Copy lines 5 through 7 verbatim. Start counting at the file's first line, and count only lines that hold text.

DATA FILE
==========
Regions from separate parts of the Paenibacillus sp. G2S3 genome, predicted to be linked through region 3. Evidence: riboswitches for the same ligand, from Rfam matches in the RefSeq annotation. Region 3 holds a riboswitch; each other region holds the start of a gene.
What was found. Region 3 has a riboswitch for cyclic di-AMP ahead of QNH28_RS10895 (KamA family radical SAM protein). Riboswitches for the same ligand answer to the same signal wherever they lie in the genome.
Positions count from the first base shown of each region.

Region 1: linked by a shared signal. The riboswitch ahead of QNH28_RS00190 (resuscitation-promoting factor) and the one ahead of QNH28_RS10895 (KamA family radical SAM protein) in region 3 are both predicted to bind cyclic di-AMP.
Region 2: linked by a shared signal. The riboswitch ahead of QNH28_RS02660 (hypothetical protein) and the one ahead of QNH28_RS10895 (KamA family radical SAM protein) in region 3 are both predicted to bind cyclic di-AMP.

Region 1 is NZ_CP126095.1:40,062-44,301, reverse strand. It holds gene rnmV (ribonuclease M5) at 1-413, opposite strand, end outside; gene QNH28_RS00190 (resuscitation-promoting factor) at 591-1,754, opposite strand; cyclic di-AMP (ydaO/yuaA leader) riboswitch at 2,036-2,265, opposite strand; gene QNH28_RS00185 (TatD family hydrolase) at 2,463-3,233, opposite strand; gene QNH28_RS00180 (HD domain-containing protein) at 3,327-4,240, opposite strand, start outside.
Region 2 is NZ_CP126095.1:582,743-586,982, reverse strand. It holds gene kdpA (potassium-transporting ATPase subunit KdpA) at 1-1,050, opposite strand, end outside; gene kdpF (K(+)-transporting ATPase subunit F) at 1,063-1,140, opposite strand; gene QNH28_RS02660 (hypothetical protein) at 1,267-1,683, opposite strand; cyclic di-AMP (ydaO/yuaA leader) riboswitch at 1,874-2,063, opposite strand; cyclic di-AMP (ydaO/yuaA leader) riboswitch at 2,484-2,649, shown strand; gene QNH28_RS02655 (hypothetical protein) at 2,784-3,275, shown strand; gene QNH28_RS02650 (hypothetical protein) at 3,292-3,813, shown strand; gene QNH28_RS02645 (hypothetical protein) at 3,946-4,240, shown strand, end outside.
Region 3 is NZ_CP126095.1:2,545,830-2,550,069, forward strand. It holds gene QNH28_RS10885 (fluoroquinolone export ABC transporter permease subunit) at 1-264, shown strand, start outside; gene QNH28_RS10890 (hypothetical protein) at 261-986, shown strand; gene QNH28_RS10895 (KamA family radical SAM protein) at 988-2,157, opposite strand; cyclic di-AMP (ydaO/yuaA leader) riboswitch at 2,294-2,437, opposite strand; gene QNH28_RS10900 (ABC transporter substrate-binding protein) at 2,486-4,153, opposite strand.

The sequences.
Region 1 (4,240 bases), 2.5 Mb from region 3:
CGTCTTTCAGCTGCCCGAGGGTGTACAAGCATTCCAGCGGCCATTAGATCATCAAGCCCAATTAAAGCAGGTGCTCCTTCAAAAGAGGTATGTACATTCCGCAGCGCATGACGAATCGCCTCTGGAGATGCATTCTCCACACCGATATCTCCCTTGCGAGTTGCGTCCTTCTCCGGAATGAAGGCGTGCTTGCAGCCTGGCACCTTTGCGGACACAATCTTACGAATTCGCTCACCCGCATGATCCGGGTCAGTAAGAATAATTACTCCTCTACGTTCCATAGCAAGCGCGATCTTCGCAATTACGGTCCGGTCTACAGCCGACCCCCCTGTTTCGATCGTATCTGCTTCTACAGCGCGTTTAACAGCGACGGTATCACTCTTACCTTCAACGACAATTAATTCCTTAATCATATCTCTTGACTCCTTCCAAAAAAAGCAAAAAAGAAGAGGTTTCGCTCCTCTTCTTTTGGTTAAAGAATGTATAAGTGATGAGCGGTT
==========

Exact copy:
Region 2: linked by a shared signal. The riboswitch ahead of QNH28_RS02660 (hypothetical protein) and the one ahead of QNH28_RS10895 (KamA family radical SAM protein) in region 3 are both predicted to bind cyclic di-AMP.

Region 1 is NZ_CP126095.1:40,062-44,301, reverse strand. It holds gene rnmV (ribonuclease M5) at 1-413, opposite strand, end outside; gene QNH28_RS00190 (resuscitation-promoting factor) at 591-1,754, opposite strand; cyclic di-AMP (ydaO/yuaA leader) riboswitch at 2,036-2,265, opposite strand; gene QNH28_RS00185 (TatD family hydrolase) at 2,463-3,233, opposite strand; gene QNH28_RS00180 (HD domain-containing protein) at 3,327-4,240, opposite strand, start outside.
Region 2 is NZ_CP126095.1:582,743-586,982, reverse strand. It holds gene kdpA (potassium-transporting ATPase subunit KdpA) at 1-1,050, opposite strand, end outside; gene kdpF (K(+)-transporting ATPase subunit F) at 1,063-1,140, opposite strand; gene QNH28_RS02660 (hypothetical protein) at 1,267-1,683, opposite strand; cyclic di-AMP (ydaO/yuaA leader) riboswitch at 1,874-2,063, opposite strand; cyclic di-AMP (ydaO/yuaA leader) riboswitch at 2,484-2,649, shown strand; gene QNH28_RS02655 (hypothetical protein) at 2,784-3,275, shown strand; gene QNH28_RS02650 (hypothetical protein) at 3,292-3,813, shown strand; gene QNH28_RS02645 (hypothetical protein) at 3,946-4,240, shown strand, end outside.